ACCAN (the Australian Communications Consumer Action Network) has launched a campaign that can make a difference to the lives of young people.
In 2010 ACCAN, AFCCRA and ACOSS worked together to highlight the difficulty consumers have when calling important 1800,1300 and 13 numbers from mobile phones.
ACCAN has launched phase two of the campaign: Fair Calls For All. Number Woman is Australia’s newest superhero. She wants to work with telcos so that 1800 freephone and 1300/13 local-rate numbers will be charged at the same rate from landlines and mobile phones.
A freephone number begins with ‘18’ or ‘1800’ and they are free to call from a landline. A local-rate number begins with ’13’ or ‘1300’. These calls cost the same as an untimed local call, about 30 cents, from a landline. The primary cost for these calls is covered by the business or organisation you are calling. Mobile calls to freephone and local-rate numbers are charged at a rate set by your service provider. These numbers are used by government agencies, social services, charities, utilities, banks and local businesses.
ACCAN has issued a publication about this issue that explains how the telcos can put in place a solution that works for consumers and businesses who use these numbers. Read the full Fair Calls For All PDF or download the plain-text version from our website.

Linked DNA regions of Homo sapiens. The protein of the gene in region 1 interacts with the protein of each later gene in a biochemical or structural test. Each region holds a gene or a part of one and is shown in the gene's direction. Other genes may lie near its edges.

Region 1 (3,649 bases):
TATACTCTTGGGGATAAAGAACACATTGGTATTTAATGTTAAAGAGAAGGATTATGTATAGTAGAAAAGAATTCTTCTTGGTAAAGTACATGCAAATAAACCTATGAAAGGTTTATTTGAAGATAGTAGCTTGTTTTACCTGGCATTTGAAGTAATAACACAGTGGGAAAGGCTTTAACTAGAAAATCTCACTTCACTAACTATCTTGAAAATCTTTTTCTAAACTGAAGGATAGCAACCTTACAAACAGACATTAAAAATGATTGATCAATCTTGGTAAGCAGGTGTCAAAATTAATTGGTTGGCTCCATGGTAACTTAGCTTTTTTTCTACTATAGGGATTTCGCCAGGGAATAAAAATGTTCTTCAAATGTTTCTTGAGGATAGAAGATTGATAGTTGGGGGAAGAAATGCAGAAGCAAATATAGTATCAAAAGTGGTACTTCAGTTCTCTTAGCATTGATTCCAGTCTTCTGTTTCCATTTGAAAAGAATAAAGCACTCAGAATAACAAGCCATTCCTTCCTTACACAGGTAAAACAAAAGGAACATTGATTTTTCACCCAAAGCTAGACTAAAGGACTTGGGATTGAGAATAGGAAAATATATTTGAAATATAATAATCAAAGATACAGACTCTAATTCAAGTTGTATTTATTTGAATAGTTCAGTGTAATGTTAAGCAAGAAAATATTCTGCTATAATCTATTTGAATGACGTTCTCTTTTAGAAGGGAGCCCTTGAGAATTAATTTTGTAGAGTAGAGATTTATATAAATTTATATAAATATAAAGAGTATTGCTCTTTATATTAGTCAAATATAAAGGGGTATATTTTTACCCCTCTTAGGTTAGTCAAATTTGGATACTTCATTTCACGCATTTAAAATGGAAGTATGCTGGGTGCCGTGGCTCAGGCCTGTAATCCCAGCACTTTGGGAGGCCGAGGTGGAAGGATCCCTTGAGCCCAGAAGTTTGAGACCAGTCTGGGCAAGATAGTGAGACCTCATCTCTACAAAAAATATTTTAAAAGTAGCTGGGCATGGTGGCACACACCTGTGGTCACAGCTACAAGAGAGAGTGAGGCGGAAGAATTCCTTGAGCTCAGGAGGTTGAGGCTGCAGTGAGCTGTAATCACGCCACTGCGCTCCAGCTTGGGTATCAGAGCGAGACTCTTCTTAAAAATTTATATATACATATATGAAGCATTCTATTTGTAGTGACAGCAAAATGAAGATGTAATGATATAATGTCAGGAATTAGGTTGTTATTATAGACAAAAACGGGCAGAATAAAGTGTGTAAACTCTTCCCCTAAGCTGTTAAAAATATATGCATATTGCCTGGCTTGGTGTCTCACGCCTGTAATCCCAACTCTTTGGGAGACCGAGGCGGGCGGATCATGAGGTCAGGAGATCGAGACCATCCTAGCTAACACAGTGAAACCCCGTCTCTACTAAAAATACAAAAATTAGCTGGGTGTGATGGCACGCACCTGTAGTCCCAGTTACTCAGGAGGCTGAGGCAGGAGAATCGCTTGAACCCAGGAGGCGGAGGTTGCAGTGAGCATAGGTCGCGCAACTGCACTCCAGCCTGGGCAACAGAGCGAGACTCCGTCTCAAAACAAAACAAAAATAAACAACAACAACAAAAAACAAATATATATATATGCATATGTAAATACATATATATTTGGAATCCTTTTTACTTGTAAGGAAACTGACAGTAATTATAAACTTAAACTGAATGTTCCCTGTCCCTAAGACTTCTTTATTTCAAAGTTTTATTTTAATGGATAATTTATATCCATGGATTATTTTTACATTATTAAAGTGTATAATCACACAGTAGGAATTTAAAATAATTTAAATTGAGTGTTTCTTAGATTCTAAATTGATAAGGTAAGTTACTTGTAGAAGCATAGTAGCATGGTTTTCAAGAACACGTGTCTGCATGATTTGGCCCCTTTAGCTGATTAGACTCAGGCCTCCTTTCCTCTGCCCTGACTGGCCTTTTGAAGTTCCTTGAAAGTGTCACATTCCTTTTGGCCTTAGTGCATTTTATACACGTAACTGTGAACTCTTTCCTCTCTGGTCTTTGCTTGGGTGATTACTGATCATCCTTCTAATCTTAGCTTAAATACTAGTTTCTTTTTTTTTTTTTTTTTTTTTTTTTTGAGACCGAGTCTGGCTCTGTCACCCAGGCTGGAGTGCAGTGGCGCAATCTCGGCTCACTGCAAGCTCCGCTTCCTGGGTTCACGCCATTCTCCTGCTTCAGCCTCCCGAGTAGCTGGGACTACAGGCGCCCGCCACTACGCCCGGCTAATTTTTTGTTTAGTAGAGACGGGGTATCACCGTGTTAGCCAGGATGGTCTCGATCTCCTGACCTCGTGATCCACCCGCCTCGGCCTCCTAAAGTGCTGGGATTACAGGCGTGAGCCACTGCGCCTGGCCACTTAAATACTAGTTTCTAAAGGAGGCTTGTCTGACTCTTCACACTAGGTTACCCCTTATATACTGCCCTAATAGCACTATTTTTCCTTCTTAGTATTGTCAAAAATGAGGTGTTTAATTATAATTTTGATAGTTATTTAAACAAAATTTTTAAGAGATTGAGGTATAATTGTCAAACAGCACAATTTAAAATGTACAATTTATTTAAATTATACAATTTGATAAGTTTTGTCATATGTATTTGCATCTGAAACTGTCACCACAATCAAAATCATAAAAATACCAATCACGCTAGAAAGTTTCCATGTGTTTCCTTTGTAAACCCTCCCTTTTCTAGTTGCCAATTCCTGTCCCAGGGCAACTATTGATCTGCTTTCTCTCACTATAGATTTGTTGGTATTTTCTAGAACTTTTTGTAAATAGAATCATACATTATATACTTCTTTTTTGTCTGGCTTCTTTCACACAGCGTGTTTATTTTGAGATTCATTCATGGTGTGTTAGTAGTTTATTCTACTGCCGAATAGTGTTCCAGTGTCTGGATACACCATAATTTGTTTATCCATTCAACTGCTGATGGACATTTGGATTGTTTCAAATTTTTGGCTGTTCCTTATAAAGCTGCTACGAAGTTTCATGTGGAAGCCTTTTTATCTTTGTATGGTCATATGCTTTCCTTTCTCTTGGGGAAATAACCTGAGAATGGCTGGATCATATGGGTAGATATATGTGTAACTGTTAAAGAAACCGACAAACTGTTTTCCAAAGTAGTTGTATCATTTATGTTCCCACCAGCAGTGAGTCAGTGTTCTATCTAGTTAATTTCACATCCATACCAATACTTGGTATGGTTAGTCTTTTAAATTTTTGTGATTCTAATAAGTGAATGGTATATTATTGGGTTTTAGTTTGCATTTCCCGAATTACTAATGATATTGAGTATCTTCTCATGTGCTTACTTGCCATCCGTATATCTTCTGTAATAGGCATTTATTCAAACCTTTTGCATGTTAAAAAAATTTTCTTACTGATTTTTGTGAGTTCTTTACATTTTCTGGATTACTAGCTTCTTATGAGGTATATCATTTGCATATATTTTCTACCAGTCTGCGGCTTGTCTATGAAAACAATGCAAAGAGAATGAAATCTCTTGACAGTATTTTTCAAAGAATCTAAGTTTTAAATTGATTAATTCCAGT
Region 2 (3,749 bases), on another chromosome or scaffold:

Why does this matter to young people and youth workers?
Young people are not only more likely to rely on their mobile phone, they’re increasingly less likely to have any access to a landline. They are part of the growing group of Australians, 10%, who are mobile-only. This problem disproportionally affects vulnerable young people such as homeless youth, young mothers who need to contact support services or young students who need to call Centrelink to claim youth allowance.
· Encourage Telstra, Optus and Vodafone to work towards a fair charging system for 1800, 1300 and 13 calls from mobiles. Email the telcos asking them to provide Fair Calls For All.
· You can follow Number Woman on twitter or read her blog: http://numberwoman.tumblr.com/
· Go to www.accan.org.au/numberwoman if your organisation would like to formally support Fair Calls For All
Mobile phone usage is on the rise and the use of landline phones in Australia is decreasing – more than 10% of people no longer have a landline. Every mobile customer is affected but unfortunately charging people for ‘freecalls’ on mobile phones is disadvantaging those who can least afford it, as this group are least likely to have access to a landline.
Students who live in share houses without a landline will have difficulty calling Centrelink for their Youth Allowance. Young people in rural areas without mental health support systems will have difficulty calling Kids Helpline on their mobile – and a 40-minute counselling call isn’t something you want to make from your landline while mum and dad are around.Women affected by domestic violence are unlikely to have a safe and private space in their own homes in order to contact the 1800 numbers for services that can provide them with emergency accommodation and support. We all need to contact our banks, utility providers, telcos, government agencies and businesses all the time – it’s time these charges were fair for all.
There are many instances where we need a Fair Call – tell ACCAN your thoughts and share your story with us online.